Optimel eye drops (16% honey) performed slightly better than the Optimel gel (98% honey) in reducing the number of bacteria (Staphylococcus epidermidis) on the eyelids and the amount of staining on the cornea. Staining, using a yellow dye (Sodium Fluorescein) is one of the ways eye care practitioners measure the dryness of your eyes. The Optimel gel was slightly better than the Optimel eye drops at improving the quality of the meibum and how easily it could come out of the glands. Meibum is an oil that is essential for preventing tear evaporation.
Temporary redness and stinging were the only negative effects of Optimel use in this study.
Why is Manuka Honey better than other honey?
Nutritionally all honey is very similar; but it is the antibacterial, anti-inflammatory, antiviral and antioxidant properties that set Mānuka honey apart. Although all honey has some of these properties; the high sugar content and low pH of honey inhibits bacterial growth. There is scientific evidence to prove that Mānuka honey has increased benefits.
The main reason for this is the increased methylglyoxal (MGO) levels found in Mānuka honey. MGO levels can be up to 100 times higher than regular honey. You will find that true Mānuka honey has either an MGO or UMF rating on it. UMF stands for Unique Mānuka Factor and tests for four main factors. This comprises of:
- Methylglyoxal (MGO sometimes also called MG) – the source of antibacterial properties and measure of potency.
- Leptosperin — a naturally occurring chemical found only in Manuka nectar.
- Dihydroxyacetone (DHA) – slowly converts to MGO over time in living honey, ensuring long lasting benefits.
- Hydroxymethylfurfural – for freshness, increased levels indicates poor storage conditions or excess heating.
You may also see some Mānuka honey labelled as monofloral or multi floral. Monofloral Mānuka honey is the purest form; it must only be collected from Mānuka flowers. This requires the hives to be in dense Mānuka forests and the pollen can only be harvested for 2-6 weeks every year when they flower. Making it difficult to get, and one of the reasons why it is quite expensive.
For honey that contains more than Mānuka but still contains high levels of Mānuka attributes, it can be called multi floral Mānuka.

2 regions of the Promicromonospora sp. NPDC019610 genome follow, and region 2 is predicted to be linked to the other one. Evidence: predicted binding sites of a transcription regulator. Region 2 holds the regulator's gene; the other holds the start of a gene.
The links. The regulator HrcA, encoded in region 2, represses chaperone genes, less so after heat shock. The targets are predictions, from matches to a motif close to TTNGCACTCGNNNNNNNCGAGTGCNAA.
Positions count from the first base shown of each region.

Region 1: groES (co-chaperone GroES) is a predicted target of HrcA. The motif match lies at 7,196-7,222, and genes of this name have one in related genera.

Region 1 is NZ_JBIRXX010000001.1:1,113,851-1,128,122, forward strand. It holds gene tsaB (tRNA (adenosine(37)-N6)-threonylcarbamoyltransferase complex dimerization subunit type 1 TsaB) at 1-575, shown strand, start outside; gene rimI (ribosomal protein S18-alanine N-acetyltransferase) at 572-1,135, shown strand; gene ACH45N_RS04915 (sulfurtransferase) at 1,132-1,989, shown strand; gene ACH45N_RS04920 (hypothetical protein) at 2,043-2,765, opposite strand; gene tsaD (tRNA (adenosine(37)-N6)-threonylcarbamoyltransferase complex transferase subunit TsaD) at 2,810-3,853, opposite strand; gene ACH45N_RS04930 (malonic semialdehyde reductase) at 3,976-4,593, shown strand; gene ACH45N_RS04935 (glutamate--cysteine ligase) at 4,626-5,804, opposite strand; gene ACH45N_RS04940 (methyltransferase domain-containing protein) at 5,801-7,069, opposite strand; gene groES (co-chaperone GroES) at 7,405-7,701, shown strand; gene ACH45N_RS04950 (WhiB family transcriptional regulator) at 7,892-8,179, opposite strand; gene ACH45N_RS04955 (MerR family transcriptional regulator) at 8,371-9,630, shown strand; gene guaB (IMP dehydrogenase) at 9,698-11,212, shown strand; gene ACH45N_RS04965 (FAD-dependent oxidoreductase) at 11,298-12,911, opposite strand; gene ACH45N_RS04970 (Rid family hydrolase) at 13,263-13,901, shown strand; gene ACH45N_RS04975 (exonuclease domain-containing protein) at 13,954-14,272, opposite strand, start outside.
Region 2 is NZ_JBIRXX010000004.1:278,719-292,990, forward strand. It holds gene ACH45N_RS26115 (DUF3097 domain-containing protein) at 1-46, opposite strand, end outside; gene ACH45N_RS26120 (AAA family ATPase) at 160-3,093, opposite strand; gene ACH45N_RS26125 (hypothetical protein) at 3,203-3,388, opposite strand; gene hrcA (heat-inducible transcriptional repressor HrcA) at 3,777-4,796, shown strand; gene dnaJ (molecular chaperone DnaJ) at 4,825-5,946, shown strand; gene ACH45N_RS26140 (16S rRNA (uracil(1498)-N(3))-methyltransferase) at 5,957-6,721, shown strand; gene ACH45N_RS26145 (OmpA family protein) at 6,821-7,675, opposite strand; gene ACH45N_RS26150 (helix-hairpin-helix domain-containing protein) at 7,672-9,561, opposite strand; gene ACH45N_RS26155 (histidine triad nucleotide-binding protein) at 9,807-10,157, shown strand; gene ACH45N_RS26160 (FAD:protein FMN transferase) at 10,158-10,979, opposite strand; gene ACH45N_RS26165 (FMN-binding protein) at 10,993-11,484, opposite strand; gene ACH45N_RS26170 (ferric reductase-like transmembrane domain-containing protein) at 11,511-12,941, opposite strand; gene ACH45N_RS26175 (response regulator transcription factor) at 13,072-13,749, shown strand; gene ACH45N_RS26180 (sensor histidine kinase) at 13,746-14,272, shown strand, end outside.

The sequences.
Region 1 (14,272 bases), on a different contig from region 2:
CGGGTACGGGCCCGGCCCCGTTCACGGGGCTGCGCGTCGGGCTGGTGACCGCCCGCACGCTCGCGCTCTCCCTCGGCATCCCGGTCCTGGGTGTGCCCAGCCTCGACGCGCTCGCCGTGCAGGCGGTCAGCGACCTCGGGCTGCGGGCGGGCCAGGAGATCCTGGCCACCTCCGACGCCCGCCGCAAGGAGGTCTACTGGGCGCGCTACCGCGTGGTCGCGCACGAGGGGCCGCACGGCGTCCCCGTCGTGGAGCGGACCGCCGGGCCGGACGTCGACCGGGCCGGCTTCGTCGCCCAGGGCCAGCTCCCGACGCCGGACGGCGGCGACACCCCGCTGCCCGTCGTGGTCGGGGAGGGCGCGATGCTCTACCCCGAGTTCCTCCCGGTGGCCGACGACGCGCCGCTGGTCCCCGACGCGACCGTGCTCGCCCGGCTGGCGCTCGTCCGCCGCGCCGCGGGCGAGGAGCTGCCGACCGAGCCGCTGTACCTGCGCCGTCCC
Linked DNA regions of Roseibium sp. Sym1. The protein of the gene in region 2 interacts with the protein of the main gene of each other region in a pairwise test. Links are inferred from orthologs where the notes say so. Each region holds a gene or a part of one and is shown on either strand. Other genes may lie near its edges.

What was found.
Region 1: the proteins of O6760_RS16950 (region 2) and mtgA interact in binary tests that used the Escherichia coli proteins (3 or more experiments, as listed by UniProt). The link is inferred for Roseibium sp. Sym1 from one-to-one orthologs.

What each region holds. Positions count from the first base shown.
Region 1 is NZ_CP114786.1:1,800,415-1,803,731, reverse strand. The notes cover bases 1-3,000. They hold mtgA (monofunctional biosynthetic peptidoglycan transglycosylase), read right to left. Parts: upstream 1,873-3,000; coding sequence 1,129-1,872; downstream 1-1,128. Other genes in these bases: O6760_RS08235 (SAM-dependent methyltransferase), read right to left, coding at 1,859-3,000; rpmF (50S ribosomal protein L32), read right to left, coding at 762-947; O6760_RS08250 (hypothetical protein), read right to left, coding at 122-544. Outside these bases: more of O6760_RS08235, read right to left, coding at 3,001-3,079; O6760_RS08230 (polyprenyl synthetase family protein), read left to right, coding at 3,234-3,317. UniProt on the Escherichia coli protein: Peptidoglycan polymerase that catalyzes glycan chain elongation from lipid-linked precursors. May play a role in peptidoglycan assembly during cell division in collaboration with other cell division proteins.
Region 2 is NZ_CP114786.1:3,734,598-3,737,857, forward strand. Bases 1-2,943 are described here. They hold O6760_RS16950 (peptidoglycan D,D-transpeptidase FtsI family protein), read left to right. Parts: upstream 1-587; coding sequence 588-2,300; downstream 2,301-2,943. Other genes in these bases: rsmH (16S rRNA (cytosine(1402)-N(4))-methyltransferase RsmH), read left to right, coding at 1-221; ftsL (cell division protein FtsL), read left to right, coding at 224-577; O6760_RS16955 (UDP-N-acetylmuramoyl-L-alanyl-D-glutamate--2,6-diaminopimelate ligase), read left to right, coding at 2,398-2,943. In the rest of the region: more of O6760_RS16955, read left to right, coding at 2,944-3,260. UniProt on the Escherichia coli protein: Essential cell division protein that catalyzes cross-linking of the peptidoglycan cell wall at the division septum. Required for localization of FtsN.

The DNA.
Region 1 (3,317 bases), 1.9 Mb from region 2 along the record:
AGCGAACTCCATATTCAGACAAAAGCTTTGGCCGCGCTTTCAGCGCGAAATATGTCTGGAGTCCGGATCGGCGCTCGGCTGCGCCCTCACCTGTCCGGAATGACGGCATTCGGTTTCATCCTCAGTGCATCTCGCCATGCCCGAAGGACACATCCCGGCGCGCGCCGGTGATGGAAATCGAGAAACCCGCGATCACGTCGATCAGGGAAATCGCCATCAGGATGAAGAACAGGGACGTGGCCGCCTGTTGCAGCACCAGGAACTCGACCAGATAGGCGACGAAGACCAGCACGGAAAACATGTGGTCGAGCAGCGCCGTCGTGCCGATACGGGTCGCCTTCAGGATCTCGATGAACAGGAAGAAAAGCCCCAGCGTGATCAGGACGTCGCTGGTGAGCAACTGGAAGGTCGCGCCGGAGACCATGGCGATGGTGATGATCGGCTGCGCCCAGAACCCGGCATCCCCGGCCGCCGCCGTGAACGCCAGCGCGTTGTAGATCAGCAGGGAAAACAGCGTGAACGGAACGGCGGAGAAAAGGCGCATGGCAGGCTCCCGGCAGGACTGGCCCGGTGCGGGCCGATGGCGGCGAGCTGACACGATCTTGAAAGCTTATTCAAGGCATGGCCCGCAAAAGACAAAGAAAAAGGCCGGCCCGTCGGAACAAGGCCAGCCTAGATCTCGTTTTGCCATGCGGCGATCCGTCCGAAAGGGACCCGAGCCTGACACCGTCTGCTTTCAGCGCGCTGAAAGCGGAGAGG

Why we should protect our bees
Bees play a crucial role in our ecosystem. Pollinators such as bees help plants survive; plants that produce food, raw materials, medicines, oxygen and much more. Contributing more than $217 million to the global economy annually. Aside from the resources we harvest from pollinated plants, pollination also contributes to biodiversity, food and cover for wildlife, clean water and air. Not only are they pollinating crops but also wild and native plants as well.
Bees are one of the most numerous and efficient pollinators, on average visiting more than 2,000 flowers in one day. There are more than 20,000 bee species globally, but populations are in decline. As bee populations decline so will important food crops. As bees are responsible for pollinating almost 90 different commercially grown food crops in the U.S. alone and 35% of agricultural production overall.
How do we protect our bees?
Over the years bee populations have been declining, in recent years by the billions! This is caused by multiple factors including parasites, pesticides, monocultural farming and climate change.
So how can you help? Start by looking after the bees in your garden! This includes providing habitats free of pesticides or chemicals, but full of nectar, pollen and potential nesting sites.
There are easy steps you can take to make your garden more bee-friendly.
- Plant native plants and milkweed plants good for your local bee populations.
- Provide clean pesticide free water
- Cut your lawn less and let clovers and dandilions grow
- Leave some bare soil or banks of earth for bees to nest in. Or make a backyard bee hotel!
Some insecticides and other chemicals used in the garden are especially harmful to pollinators such as bees. Some good rules to follow to reduce harm include:
- Minimise use – enough to do it’s job but keeps bees and other pollinators safe
- Don’t spray near budding or flowering plants
- Follow rules and regulations around using neonicotinoid insecticides
If you enjoyed this blog then go check out some of our other interesting topics:
- Sleep and the Effect on your Eye Health
- Eyesight and genetics. Is there a link?
- How do hormones affect our eyes?
- How do we see: an inside look